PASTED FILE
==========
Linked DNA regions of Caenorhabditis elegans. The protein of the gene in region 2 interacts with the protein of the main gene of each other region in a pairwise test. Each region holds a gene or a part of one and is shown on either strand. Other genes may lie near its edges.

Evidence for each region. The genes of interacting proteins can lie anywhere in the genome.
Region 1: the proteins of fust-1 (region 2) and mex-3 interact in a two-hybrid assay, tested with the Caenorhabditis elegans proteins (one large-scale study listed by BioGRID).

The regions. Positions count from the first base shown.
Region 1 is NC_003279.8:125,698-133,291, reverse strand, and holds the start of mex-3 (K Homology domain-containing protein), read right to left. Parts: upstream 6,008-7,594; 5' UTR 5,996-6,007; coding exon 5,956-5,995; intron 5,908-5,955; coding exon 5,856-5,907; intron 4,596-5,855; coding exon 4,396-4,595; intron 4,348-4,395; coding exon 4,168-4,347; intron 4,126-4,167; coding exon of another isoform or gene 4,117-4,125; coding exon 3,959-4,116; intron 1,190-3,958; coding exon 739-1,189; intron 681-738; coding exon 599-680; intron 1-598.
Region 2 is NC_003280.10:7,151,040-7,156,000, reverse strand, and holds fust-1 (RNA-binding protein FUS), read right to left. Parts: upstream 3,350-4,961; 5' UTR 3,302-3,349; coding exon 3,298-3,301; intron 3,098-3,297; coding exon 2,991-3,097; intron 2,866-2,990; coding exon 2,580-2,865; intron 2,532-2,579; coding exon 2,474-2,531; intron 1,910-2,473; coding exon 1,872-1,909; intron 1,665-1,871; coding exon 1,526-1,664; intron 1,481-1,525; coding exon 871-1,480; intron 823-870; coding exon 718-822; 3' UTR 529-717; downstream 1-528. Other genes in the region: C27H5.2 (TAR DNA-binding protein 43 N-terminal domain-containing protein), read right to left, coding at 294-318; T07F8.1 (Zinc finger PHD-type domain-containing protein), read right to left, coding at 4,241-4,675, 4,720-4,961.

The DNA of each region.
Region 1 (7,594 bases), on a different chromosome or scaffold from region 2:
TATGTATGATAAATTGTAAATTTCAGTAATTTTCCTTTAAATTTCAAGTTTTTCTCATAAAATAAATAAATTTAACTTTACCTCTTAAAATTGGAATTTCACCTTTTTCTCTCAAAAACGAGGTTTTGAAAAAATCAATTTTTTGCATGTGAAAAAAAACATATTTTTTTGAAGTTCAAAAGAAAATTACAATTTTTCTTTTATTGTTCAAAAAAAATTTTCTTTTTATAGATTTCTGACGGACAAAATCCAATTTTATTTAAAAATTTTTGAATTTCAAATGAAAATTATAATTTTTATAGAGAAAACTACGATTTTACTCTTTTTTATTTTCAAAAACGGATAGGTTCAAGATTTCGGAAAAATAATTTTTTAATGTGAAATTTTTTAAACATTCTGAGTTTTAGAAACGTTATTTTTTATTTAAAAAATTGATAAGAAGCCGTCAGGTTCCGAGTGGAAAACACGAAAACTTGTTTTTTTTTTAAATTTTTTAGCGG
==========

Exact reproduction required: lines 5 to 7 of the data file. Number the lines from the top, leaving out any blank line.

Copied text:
Region 1 is NC_003279.8:125,698-133,291, reverse strand, and holds the start of mex-3 (K Homology domain-containing protein), read right to left. Parts: upstream 6,008-7,594; 5' UTR 5,996-6,007; coding exon 5,956-5,995; intron 5,908-5,955; coding exon 5,856-5,907; intron 4,596-5,855; coding exon 4,396-4,595; intron 4,348-4,395; coding exon 4,168-4,347; intron 4,126-4,167; coding exon of another isoform or gene 4,117-4,125; coding exon 3,959-4,116; intron 1,190-3,958; coding exon 739-1,189; intron 681-738; coding exon 599-680; intron 1-598.
Region 2 is NC_003280.10:7,151,040-7,156,000, reverse strand, and holds fust-1 (RNA-binding protein FUS), read right to left. Parts: upstream 3,350-4,961; 5' UTR 3,302-3,349; coding exon 3,298-3,301; intron 3,098-3,297; coding exon 2,991-3,097; intron 2,866-2,990; coding exon 2,580-2,865; intron 2,532-2,579; coding exon 2,474-2,531; intron 1,910-2,473; coding exon 1,872-1,909; intron 1,665-1,871; coding exon 1,526-1,664; intron 1,481-1,525; coding exon 871-1,480; intron 823-870; coding exon 718-822; 3' UTR 529-717; downstream 1-528. Other genes in the region: C27H5.2 (TAR DNA-binding protein 43 N-terminal domain-containing protein), read right to left, coding at 294-318; T07F8.1 (Zinc finger PHD-type domain-containing protein), read right to left, coding at 4,241-4,675, 4,720-4,961.

The DNA of each region.